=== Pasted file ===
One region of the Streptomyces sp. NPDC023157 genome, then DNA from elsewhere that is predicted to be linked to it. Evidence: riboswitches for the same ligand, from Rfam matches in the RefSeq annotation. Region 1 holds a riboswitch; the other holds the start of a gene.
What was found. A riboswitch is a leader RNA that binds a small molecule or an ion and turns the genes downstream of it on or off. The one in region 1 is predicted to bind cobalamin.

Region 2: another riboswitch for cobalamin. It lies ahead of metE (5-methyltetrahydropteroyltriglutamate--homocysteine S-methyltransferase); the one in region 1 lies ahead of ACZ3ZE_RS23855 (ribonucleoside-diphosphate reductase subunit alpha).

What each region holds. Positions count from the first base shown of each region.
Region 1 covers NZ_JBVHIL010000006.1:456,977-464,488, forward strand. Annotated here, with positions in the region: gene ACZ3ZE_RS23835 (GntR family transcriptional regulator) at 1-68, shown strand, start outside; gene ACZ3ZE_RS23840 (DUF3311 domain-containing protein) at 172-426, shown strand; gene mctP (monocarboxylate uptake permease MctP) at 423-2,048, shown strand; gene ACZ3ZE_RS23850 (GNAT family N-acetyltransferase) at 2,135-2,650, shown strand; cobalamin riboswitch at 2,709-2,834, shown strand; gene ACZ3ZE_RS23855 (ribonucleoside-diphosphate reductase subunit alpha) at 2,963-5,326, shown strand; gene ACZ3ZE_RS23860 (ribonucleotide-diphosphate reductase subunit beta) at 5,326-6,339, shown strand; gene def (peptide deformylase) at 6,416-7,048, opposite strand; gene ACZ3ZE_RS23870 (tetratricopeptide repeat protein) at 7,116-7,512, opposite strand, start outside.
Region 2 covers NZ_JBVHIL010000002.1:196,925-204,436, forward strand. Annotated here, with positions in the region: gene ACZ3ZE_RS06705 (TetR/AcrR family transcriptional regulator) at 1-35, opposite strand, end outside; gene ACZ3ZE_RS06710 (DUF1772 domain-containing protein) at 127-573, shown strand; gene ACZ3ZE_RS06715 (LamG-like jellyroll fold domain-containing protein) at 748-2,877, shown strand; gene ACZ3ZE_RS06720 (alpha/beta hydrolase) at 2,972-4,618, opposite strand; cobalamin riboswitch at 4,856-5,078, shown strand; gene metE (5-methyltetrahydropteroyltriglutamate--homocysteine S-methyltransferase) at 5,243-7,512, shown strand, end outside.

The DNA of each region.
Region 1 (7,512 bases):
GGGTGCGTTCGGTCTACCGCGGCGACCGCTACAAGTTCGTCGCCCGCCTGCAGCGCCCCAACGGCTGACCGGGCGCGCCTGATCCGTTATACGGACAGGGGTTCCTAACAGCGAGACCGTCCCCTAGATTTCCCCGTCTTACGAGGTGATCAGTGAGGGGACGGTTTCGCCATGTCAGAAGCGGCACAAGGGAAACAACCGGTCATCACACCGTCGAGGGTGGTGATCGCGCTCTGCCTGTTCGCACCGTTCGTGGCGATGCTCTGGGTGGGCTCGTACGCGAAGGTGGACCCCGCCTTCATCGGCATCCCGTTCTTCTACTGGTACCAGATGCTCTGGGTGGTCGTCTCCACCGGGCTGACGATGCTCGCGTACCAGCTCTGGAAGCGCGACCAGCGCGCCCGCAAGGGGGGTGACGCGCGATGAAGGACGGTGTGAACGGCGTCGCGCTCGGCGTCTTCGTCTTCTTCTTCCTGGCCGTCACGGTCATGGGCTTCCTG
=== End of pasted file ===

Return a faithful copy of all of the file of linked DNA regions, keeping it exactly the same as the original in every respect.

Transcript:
One region of the Streptomyces sp. NPDC023157 genome, then DNA from elsewhere that is predicted to be linked to it. Evidence: riboswitches for the same ligand, from Rfam matches in the RefSeq annotation. Region 1 holds a riboswitch; the other holds the start of a gene.
What was found. A riboswitch is a leader RNA that binds a small molecule or an ion and turns the genes downstream of it on or off. The one in region 1 is predicted to bind cobalamin.

Region 2: another riboswitch for cobalamin. It lies ahead of metE (5-methyltetrahydropteroyltriglutamate--homocysteine S-methyltransferase); the one in region 1 lies ahead of ACZ3ZE_RS23855 (ribonucleoside-diphosphate reductase subunit alpha).

What each region holds. Positions count from the first base shown of each region.
Region 1 covers NZ_JBVHIL010000006.1:456,977-464,488, forward strand. Annotated here, with positions in the region: gene ACZ3ZE_RS23835 (GntR family transcriptional regulator) at 1-68, shown strand, start outside; gene ACZ3ZE_RS23840 (DUF3311 domain-containing protein) at 172-426, shown strand; gene mctP (monocarboxylate uptake permease MctP) at 423-2,048, shown strand; gene ACZ3ZE_RS23850 (GNAT family N-acetyltransferase) at 2,135-2,650, shown strand; cobalamin riboswitch at 2,709-2,834, shown strand; gene ACZ3ZE_RS23855 (ribonucleoside-diphosphate reductase subunit alpha) at 2,963-5,326, shown strand; gene ACZ3ZE_RS23860 (ribonucleotide-diphosphate reductase subunit beta) at 5,326-6,339, shown strand; gene def (peptide deformylase) at 6,416-7,048, opposite strand; gene ACZ3ZE_RS23870 (tetratricopeptide repeat protein) at 7,116-7,512, opposite strand, start outside.
Region 2 covers NZ_JBVHIL010000002.1:196,925-204,436, forward strand. Annotated here, with positions in the region: gene ACZ3ZE_RS06705 (TetR/AcrR family transcriptional regulator) at 1-35, opposite strand, end outside; gene ACZ3ZE_RS06710 (DUF1772 domain-containing protein) at 127-573, shown strand; gene ACZ3ZE_RS06715 (LamG-like jellyroll fold domain-containing protein) at 748-2,877, shown strand; gene ACZ3ZE_RS06720 (alpha/beta hydrolase) at 2,972-4,618, opposite strand; cobalamin riboswitch at 4,856-5,078, shown strand; gene metE (5-methyltetrahydropteroyltriglutamate--homocysteine S-methyltransferase) at 5,243-7,512, shown strand, end outside.

The DNA of each region.
Region 1 (7,512 bases):
GGGTGCGTTCGGTCTACCGCGGCGACCGCTACAAGTTCGTCGCCCGCCTGCAGCGCCCCAACGGCTGACCGGGCGCGCCTGATCCGTTATACGGACAGGGGTTCCTAACAGCGAGACCGTCCCCTAGATTTCCCCGTCTTACGAGGTGATCAGTGAGGGGACGGTTTCGCCATGTCAGAAGCGGCACAAGGGAAACAACCGGTCATCACACCGTCGAGGGTGGTGATCGCGCTCTGCCTGTTCGCACCGTTCGTGGCGATGCTCTGGGTGGGCTCGTACGCGAAGGTGGACCCCGCCTTCATCGGCATCCCGTTCTTCTACTGGTACCAGATGCTCTGGGTGGTCGTCTCCACCGGGCTGACGATGCTCGCGTACCAGCTCTGGAAGCGCGACCAGCGCGCCCGCAAGGGGGGTGACGCGCGATGAAGGACGGTGTGAACGGCGTCGCGCTCGGCGTCTTCGTCTTCTTCTTCCTGGCCGTCACGGTCATGGGCTTCCTG